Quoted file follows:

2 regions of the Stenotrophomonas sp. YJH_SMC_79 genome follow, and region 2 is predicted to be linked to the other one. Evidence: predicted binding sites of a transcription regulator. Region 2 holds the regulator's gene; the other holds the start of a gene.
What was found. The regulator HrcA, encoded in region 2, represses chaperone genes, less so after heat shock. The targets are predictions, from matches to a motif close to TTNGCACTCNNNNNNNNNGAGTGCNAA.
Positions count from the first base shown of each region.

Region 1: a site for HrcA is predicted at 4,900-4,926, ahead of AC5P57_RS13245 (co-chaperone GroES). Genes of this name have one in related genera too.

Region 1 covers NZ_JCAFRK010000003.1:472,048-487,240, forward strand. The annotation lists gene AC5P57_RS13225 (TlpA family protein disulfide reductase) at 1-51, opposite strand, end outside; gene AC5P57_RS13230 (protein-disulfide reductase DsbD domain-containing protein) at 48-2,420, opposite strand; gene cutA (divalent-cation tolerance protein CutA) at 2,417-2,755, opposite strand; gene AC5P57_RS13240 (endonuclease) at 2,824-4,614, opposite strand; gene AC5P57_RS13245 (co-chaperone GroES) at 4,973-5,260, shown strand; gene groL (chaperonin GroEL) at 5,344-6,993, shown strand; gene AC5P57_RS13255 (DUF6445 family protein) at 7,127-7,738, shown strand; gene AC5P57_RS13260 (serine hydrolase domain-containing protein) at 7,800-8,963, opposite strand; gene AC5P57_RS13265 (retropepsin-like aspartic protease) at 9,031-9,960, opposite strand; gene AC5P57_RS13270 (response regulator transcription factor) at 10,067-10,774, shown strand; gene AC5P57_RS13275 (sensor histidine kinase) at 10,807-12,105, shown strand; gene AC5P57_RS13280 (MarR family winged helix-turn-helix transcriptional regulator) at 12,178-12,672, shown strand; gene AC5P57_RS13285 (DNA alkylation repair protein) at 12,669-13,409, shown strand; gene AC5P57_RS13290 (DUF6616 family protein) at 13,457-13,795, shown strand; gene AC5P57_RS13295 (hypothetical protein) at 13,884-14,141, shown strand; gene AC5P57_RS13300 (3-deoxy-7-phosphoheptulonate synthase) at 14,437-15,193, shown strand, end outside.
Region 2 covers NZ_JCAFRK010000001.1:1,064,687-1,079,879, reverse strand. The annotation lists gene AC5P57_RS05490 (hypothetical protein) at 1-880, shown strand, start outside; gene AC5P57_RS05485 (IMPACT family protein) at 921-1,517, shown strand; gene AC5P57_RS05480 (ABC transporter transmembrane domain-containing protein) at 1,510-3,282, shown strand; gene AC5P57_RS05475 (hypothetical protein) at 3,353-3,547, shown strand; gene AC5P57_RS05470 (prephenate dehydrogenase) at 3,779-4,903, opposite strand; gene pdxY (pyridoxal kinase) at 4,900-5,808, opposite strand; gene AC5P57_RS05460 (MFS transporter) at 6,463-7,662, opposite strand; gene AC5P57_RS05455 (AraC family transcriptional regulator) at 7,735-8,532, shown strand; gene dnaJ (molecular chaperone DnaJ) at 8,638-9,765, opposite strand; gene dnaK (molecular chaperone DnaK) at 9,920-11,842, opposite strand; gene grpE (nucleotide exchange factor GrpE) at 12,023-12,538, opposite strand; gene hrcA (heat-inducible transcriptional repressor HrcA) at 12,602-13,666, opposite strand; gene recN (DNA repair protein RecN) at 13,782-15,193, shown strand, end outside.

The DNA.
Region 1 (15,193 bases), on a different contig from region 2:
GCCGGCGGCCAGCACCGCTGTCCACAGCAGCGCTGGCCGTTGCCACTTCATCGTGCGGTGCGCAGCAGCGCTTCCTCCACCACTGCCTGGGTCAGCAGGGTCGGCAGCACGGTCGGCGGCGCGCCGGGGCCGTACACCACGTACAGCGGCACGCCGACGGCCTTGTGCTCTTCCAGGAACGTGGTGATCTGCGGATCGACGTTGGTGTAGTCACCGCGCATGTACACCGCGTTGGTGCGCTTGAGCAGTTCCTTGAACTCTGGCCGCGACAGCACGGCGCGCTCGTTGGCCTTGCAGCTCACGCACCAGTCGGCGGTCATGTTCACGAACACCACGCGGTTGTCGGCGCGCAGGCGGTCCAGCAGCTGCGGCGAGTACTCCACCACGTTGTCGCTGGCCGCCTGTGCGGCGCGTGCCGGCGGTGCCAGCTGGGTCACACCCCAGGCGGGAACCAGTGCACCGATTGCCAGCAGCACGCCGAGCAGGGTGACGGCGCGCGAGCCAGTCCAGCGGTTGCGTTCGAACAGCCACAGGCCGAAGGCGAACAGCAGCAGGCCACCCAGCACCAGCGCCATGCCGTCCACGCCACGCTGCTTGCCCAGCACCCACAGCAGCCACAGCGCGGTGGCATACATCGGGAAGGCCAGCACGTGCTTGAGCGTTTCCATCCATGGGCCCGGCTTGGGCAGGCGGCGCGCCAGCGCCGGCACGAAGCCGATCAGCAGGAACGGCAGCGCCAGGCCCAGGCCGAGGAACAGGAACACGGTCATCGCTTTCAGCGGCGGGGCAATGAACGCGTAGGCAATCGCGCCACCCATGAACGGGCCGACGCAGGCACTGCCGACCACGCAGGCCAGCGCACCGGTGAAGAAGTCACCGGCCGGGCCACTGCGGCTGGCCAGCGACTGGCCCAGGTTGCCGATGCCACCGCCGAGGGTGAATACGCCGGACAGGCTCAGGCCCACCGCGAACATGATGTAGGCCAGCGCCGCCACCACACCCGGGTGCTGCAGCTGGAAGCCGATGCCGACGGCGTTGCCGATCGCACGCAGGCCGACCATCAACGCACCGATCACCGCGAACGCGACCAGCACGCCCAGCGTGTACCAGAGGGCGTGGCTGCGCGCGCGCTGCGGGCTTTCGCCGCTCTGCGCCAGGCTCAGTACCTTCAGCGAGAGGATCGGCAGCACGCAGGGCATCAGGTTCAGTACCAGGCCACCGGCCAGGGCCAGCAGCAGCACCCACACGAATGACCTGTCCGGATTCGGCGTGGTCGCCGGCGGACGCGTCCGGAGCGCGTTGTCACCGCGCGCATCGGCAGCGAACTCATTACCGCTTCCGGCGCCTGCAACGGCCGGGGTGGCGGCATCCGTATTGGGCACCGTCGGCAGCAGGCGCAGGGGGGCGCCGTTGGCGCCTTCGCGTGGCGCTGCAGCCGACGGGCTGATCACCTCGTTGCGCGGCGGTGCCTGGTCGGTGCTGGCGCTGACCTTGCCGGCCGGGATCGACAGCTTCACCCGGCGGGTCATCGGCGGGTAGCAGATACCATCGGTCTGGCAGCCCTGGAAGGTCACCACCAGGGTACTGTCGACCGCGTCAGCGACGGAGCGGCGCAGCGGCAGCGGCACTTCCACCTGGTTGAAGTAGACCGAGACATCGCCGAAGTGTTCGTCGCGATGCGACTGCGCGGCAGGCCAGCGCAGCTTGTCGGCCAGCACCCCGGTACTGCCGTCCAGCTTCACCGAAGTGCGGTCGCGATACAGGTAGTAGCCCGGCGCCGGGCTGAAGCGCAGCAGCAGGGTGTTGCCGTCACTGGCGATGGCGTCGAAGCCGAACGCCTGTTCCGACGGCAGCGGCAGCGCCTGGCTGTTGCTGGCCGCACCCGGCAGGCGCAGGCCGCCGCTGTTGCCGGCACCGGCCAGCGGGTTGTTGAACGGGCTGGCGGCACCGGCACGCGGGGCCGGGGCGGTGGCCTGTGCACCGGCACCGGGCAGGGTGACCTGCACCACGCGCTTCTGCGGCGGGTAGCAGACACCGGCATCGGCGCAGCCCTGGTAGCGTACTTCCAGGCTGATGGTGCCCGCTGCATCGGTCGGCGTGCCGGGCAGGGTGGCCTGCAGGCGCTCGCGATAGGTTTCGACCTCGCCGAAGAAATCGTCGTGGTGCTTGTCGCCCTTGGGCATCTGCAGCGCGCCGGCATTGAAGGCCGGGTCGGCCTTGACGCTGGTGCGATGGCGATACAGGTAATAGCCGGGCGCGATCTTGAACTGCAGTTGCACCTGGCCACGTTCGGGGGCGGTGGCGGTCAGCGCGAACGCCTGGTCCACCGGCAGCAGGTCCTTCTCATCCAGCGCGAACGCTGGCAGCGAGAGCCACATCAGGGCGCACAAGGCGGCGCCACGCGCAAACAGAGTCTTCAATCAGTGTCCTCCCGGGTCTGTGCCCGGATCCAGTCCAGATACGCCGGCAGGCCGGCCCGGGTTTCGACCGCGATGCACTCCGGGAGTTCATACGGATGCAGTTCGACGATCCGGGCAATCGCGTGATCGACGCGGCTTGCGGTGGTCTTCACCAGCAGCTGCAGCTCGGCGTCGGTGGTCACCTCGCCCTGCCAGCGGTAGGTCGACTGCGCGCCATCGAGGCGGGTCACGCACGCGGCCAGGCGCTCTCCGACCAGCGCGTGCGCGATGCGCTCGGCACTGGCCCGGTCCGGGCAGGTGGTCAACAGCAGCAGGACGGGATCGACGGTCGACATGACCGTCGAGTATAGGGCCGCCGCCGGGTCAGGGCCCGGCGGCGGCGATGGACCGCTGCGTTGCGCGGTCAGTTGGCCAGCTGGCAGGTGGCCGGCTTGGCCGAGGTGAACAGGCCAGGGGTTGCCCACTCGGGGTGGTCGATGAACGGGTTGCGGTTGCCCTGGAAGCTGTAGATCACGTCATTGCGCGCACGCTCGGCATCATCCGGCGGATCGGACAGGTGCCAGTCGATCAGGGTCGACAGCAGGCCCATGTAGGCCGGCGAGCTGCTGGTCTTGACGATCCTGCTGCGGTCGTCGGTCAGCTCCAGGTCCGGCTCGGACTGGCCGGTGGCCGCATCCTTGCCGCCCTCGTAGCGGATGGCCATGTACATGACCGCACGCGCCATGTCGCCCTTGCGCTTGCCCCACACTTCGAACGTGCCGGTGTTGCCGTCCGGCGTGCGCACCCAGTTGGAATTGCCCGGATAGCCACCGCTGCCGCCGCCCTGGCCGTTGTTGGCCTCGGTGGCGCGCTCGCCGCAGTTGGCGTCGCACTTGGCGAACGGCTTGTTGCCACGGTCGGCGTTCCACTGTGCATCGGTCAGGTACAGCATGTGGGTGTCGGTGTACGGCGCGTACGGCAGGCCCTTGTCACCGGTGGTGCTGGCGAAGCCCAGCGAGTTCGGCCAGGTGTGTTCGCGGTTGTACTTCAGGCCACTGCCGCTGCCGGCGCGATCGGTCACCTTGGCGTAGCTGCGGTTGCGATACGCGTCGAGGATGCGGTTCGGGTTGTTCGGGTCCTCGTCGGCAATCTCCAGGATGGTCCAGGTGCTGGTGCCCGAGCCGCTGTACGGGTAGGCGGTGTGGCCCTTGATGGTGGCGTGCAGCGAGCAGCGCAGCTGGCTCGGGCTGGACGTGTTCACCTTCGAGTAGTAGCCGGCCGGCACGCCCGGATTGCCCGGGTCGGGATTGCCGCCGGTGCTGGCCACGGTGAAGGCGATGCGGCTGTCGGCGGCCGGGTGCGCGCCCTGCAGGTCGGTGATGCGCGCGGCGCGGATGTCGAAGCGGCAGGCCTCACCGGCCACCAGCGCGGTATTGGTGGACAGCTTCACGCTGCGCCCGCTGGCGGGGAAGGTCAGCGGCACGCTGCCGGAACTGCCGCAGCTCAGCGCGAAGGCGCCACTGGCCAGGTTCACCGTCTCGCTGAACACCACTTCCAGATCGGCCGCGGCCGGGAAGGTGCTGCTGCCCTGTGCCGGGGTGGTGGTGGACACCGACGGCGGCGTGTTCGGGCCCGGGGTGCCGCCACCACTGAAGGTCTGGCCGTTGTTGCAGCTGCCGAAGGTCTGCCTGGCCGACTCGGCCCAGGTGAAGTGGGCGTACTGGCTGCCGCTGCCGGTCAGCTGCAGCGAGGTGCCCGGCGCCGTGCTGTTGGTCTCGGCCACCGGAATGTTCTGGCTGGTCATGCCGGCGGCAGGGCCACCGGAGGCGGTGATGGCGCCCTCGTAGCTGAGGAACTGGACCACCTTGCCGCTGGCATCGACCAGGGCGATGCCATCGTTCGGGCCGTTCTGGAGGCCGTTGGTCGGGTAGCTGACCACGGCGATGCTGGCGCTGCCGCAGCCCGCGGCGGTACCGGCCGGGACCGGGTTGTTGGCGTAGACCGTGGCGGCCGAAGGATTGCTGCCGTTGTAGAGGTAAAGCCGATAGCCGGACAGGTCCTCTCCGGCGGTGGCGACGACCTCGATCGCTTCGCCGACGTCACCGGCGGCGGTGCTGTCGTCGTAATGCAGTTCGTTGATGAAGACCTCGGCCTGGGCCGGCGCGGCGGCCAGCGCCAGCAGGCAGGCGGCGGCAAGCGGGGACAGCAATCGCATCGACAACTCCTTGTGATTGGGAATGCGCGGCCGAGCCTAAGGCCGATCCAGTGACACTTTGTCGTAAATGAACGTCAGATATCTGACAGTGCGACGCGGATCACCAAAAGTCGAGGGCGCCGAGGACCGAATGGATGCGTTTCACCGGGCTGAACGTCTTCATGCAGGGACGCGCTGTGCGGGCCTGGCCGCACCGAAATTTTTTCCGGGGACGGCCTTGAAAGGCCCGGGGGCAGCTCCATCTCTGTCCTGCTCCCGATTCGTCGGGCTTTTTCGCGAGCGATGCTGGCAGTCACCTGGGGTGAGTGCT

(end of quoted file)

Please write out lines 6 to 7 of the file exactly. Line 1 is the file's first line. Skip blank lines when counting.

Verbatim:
Region 2 covers NZ_JCAFRK010000001.1:1,064,687-1,079,879, reverse strand. The annotation lists gene AC5P57_RS05490 (hypothetical protein) at 1-880, shown strand, start outside; gene AC5P57_RS05485 (IMPACT family protein) at 921-1,517, shown strand; gene AC5P57_RS05480 (ABC transporter transmembrane domain-containing protein) at 1,510-3,282, shown strand; gene AC5P57_RS05475 (hypothetical protein) at 3,353-3,547, shown strand; gene AC5P57_RS05470 (prephenate dehydrogenase) at 3,779-4,903, opposite strand; gene pdxY (pyridoxal kinase) at 4,900-5,808, opposite strand; gene AC5P57_RS05460 (MFS transporter) at 6,463-7,662, opposite strand; gene AC5P57_RS05455 (AraC family transcriptional regulator) at 7,735-8,532, shown strand; gene dnaJ (molecular chaperone DnaJ) at 8,638-9,765, opposite strand; gene dnaK (molecular chaperone DnaK) at 9,920-11,842, opposite strand; gene grpE (nucleotide exchange factor GrpE) at 12,023-12,538, opposite strand; gene hrcA (heat-inducible transcriptional repressor HrcA) at 12,602-13,666, opposite strand; gene recN (DNA repair protein RecN) at 13,782-15,193, shown strand, end outside.

The DNA.